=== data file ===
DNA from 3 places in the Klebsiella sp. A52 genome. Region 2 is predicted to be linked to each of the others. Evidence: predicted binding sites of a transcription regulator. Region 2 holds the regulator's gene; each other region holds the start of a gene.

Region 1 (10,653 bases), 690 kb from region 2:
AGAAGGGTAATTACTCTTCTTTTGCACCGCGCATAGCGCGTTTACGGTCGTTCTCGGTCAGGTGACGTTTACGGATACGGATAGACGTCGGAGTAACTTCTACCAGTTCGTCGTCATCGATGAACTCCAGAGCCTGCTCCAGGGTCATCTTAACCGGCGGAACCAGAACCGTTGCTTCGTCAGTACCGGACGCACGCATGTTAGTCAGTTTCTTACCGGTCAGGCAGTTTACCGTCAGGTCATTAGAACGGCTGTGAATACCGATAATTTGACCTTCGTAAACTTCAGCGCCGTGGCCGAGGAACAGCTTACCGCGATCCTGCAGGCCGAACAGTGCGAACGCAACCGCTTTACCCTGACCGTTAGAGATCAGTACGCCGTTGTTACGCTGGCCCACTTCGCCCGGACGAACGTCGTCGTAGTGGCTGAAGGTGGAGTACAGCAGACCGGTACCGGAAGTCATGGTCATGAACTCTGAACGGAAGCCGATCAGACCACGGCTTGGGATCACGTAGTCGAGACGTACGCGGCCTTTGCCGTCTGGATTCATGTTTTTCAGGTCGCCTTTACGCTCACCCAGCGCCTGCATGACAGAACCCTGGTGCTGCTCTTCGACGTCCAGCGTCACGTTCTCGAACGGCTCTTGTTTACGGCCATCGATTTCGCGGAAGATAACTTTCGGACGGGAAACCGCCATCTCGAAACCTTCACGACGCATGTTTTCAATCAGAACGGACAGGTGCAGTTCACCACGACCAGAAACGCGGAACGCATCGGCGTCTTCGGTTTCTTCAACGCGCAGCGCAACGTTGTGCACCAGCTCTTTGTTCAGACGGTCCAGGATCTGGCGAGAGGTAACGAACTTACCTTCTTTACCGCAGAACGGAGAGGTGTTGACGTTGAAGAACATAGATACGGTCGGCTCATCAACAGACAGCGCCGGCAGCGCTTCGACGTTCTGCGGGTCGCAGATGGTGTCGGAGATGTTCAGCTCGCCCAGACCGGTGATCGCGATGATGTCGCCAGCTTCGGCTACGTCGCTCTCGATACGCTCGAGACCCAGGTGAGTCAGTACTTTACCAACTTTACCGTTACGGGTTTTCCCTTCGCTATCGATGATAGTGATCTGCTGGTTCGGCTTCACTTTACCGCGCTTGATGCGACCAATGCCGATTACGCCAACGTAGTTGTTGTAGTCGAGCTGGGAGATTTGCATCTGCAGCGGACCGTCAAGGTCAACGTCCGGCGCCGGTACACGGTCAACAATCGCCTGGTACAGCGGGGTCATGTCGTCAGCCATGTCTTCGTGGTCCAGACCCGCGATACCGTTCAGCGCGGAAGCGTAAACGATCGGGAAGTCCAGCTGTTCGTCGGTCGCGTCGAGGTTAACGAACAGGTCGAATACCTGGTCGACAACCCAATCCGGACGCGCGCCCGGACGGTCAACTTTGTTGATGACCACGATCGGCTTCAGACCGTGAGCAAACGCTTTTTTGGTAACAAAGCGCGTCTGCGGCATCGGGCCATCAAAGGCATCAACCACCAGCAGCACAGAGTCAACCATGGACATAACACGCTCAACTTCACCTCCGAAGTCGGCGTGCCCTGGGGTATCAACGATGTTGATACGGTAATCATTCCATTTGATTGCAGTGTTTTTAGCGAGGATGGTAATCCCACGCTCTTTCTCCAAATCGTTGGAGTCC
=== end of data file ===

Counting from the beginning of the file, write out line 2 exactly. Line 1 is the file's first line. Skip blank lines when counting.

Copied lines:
Region 1 (10,653 bases), 690 kb from region 2: